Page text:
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Friction describes how objects move when they are subjected to a force or another material, such as the air or water. Friction exists in every part of nature, and the most common forms are static and kinetic . The more force we apply, the greater the amount of friction we experience If you are shaking your body in front of a wall, it will be much harder to move than if you were standing on one leg. You will still hit some surfaces like a tumbling rock, but not as hard as it would be if you stood side by side against it. So when a person stands against a wall, friction applies even though he or she is still moving around. This occurs because your gravity is too big for you to feel as a result of gravity pulling the wall back against itself. It’s not just moving objects that cause friction: moving things also have friction if their mass exceeds their gravitational pull(as in airplanes) or if they fall into air (as with rockets). So friction can be described as a reaction force that causes a change in motion. For example it may occur between two metal plates that are pressed together by hand. The surface area and location of each plate determines this type of friction but both sides will undergo friction when touching. There are four different types of friction.

1.Static Friction

Static friction is the only kind that is always present between two objects and is therefore called friction in its purest type. It arises spontaneously for all objects, including people, animals, and even some matter. Examples include shoes rubbing against a tile floor, the bottom of a pool from which water rises up, the surface of concrete facing an aeronautical turbine, or ice skating rinks against a lake. Static friction is also sometimes called frictional friction (vibrating wave), and is usually found at the boundaries of materials. In fluid flow, this friction is due to the pressure difference created by incompressible fluids. These forces are caused by either density differences, temperature differences, or friction between gas and liquid. For most things where we experience little or no static friction, we call static friction friction a second-order effect. When there is only a small amount of motion or interaction occurring between two objects, such as when two stones are moved against each other and then become stuck together, there is less friction Instead kinetic friction.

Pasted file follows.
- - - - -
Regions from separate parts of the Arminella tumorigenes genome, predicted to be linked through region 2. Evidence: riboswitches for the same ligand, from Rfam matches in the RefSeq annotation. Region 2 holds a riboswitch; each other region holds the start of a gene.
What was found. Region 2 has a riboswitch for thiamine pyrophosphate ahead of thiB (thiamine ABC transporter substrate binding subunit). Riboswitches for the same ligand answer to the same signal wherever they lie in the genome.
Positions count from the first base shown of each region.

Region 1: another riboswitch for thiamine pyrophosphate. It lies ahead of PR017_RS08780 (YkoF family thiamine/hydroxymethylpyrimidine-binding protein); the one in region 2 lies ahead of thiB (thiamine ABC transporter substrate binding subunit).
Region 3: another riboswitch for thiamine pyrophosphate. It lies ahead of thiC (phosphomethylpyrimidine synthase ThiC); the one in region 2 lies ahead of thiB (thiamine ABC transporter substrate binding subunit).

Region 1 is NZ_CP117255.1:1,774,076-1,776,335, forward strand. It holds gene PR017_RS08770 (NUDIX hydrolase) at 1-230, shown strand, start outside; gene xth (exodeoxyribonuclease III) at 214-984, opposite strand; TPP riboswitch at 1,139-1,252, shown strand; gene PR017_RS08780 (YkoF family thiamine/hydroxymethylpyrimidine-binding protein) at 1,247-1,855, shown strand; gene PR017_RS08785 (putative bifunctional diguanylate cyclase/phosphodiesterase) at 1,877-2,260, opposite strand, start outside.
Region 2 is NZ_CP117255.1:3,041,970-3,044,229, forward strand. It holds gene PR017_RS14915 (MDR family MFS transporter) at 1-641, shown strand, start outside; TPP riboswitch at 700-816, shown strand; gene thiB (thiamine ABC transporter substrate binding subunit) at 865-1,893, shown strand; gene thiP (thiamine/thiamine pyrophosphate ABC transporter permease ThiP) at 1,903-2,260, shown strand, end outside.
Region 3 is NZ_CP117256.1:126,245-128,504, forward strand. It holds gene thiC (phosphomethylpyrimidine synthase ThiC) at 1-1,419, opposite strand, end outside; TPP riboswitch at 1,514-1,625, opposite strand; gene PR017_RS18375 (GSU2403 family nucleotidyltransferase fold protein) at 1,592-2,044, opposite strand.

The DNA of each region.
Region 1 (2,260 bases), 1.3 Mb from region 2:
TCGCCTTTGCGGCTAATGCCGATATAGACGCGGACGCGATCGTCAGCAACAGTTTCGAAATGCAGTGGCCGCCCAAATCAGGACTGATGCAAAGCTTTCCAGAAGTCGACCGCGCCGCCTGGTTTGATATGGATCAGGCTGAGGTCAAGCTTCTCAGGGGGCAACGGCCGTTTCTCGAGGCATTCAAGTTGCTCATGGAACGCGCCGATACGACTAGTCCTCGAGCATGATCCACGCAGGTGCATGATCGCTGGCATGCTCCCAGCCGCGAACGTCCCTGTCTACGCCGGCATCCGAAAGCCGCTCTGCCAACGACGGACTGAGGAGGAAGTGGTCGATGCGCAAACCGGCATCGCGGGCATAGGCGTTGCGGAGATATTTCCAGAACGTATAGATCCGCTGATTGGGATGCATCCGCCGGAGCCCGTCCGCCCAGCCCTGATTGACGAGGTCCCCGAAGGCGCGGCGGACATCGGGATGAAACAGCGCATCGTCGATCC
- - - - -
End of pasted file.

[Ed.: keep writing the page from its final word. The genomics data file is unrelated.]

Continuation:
2.kinetic friction

kinetic friction is found only where motion occurs. But for objects that are moving vigorously, kinetic friction can cause a drastic change in speed, direction, or position. Examples of kinetic friction are moving vehicles against wheels which spin them or two planes against each other and cause small changes in velocity and position. Also, objects moving through liquids without having friction will rise up and then fall down as their movement through the liquid depends on the fluid friction. When lighting up an airplane, friction means that the engine, lights, and the controls are constantly moving as the plane moves overhead. To create a vacuum inside a glass bottle on a table, friction causes the object to vibrate. Vibrations are always accompanied by sound like a violin playing its melody. As the bottle vibrates more the noise increases as gravity causes friction. Kinetic friction is also what happens when two spheres collide against each other, and then touch surfaces and then collide again. Such collisions cause vibrations and sometimes sounds. So to create the space below a bed, friction would mean bringing back the bed to its original place with just enough room to slide underneath of the bed. The resulting friction prevents the object from falling out of bed. To keep the objects off of the bed, friction would prevent you from going over the edge of the bed. A ball being thrown over a wall, then crashing onto the ground is what gives us kinematic friction. And the same applies to those parts of our body that have kinetic friction. A bump on your shin causes increased blood flow to the pad. If the bump was made by an electrical current, resistance would occur between the pad and skin. Because friction is caused more easily then electric currents, we call friction a dissipative effect.
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